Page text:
newoldmum Thu 11-Jun-15 18:46:30

Why not sit down and have a chat about boundaries and expectations?

If you feel she's not going to be able to adhere to yours then you have to decline. But if you don't even mention it first I think it stands all parties on the wrong foot.

thedogfather Thu 11-Jun-15 18:54:20

If you want childcare according to your exact terms and conditions, pay for it. If you want someone to do you an absolutely enormous favour and give up what, 18 to 26 hours per week of their precious time to look after your kid for free you have to make compromises and be grateful for what you have.

If you have concerns that your views on childrearing are so different as to cause disagreement put your DC in daycare. It will be the far easier solution all round.

Artandco Thu 11-Jun-15 19:16:48

You could go half way and maybe try her looking after them say just 2 afternoons and they go to nursery in morning until 1pm. That way it's only around 5 hrs 2 days and assuming child naps only 3 ish hrs they are awake.
Means granny doesn't get overtired so hopeful arrangement lasts, and they will be fed x2 meals at nursery and entertained so they can just pop to park or play at home with less to go wrong

Mama12341 Fri 12-Jun-15 10:01:18

Thanks for your messages everyone. It's been really useful to hear different perspectives on this. We've still got a bit of time to decide but at the moment I think I will suggest that initially MIL has DS just one day per week. It will be a fun grandma day and as long as DS is safe I don't mind what they do. We can always add another grandma day later if it works well. I think if we assume grandma day is just lots of fun it will be something that everyone looks forward to each week.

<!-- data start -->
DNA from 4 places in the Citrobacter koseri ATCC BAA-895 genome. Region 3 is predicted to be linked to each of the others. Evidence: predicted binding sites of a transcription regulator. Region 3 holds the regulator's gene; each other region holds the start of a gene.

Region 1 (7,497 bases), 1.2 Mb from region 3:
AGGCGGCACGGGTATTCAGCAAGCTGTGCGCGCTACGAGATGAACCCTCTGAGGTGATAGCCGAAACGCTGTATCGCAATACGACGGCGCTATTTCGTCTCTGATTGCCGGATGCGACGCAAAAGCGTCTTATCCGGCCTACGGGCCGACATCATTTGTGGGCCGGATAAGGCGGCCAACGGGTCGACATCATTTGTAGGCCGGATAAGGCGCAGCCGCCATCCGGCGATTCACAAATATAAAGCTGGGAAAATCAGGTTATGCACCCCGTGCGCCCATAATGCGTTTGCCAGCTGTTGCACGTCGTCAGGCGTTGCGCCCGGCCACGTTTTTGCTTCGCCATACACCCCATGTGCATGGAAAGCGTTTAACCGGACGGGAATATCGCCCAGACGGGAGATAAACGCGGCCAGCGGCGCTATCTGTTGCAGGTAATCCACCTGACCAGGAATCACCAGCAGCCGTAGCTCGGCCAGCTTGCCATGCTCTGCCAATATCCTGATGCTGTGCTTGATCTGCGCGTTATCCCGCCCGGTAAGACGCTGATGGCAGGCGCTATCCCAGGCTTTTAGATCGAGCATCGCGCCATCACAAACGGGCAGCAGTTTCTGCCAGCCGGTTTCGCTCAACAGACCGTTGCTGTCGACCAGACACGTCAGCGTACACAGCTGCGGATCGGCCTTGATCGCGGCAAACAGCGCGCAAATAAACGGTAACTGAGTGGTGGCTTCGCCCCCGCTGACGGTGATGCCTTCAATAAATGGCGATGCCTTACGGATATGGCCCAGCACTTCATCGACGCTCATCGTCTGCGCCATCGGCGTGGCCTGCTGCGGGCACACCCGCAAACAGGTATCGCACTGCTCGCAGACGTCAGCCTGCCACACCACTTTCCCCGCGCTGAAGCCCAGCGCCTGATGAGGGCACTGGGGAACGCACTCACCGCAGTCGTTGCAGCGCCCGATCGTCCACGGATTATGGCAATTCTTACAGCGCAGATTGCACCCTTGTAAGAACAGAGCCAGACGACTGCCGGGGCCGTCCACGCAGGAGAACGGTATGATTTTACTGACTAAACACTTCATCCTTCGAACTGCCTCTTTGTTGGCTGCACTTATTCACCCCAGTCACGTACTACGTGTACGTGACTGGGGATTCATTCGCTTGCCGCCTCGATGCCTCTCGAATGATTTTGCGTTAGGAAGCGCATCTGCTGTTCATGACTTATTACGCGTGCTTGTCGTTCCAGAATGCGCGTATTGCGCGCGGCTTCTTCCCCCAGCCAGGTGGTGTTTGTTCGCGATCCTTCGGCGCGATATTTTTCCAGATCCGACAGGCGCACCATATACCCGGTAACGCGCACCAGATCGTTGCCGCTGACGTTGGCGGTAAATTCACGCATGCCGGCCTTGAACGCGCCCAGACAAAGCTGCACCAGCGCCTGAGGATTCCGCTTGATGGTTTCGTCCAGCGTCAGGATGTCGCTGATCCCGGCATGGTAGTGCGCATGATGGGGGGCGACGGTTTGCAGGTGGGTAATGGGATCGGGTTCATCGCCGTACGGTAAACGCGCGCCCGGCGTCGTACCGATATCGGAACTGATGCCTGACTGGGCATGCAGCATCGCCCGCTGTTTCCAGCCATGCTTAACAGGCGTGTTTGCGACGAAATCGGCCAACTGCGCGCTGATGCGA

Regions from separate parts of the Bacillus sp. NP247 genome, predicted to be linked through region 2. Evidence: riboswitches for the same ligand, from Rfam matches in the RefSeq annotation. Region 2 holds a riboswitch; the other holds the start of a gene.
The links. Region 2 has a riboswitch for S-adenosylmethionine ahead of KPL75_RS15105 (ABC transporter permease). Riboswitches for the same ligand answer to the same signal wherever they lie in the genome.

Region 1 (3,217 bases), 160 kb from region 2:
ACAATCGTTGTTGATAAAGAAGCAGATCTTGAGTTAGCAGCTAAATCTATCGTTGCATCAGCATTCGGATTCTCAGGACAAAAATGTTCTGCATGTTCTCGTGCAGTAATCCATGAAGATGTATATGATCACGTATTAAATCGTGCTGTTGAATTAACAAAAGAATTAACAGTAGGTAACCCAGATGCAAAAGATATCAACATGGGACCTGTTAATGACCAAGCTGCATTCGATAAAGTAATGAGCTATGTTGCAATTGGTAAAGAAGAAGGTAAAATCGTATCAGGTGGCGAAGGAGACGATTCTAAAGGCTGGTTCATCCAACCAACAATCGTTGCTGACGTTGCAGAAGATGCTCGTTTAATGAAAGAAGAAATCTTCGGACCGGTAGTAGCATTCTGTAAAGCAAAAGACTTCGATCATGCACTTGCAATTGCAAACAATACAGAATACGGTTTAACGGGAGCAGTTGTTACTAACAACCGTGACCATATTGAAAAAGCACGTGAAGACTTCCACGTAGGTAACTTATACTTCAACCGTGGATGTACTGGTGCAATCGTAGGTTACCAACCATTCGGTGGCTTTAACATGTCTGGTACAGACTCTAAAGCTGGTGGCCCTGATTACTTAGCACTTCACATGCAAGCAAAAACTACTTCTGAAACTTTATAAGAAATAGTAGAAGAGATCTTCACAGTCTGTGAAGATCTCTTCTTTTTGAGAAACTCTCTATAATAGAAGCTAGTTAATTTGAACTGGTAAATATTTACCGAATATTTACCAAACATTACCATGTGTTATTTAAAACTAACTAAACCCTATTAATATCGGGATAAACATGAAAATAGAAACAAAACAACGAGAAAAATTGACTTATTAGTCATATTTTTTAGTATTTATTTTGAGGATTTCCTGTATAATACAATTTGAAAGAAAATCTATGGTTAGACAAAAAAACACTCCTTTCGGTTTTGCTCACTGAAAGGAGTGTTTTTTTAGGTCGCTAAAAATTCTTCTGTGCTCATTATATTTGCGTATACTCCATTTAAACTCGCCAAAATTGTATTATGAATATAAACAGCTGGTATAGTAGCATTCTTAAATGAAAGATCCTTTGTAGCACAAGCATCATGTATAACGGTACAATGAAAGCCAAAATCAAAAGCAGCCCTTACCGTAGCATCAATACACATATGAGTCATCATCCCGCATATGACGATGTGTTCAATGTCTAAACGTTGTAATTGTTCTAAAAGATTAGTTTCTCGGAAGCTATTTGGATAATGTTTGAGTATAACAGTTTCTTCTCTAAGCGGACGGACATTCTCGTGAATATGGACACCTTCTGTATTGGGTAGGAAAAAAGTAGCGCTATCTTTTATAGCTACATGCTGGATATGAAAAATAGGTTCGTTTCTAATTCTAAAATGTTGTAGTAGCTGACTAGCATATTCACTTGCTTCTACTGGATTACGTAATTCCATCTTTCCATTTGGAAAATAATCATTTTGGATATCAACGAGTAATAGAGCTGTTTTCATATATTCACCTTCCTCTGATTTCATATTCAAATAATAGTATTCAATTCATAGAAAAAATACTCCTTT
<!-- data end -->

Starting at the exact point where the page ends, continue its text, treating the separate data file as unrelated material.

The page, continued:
Blondeshavemorefun Mon 15-Jun-15 10:43:28

Was going to suggest one day and then nursery. Yes will cost you more in money but less in relationship breakdown smile

museumum Mon 15-Jun-15 10:48:04

We do one day a week with three days nursery. It's great.

MIL insisted on doing that day - she'd have been soooo offended if I said no so it's really not a her "helping us out for free" dynamic but us agreeing to her wishes, the day she chose was her choice 100% and the only "problem" is that she takes 5-6 weeks holiday a year, at times to suit her and step-Fil which have never coincided with whdn we can take our holidays. So I either don't work or we get an extra nursery day if we can. It's all ok with her doing one day a week but would be very awkward if she was doing more.

Staywithme Mon 15-Jun-15 10:55:56

If she's looking after your child in your home have you given any thought to what happens when you get home? Do you expect her to have a quick cuppa then go or stay for dinner? Will she outstay her welcome? Thinking 9pm or there abouts. Is she likely to snoop? Get a lock for your bedroom door and make sure all private paperwork is secure.

Mama12341 Tue 16-Jun-15 17:57:19

Thanks for your replies. Its really helpful to hear other people's experiences and it's giving me ideas of things that we should discuss in advance to make sure we give this the best chance of working out for us.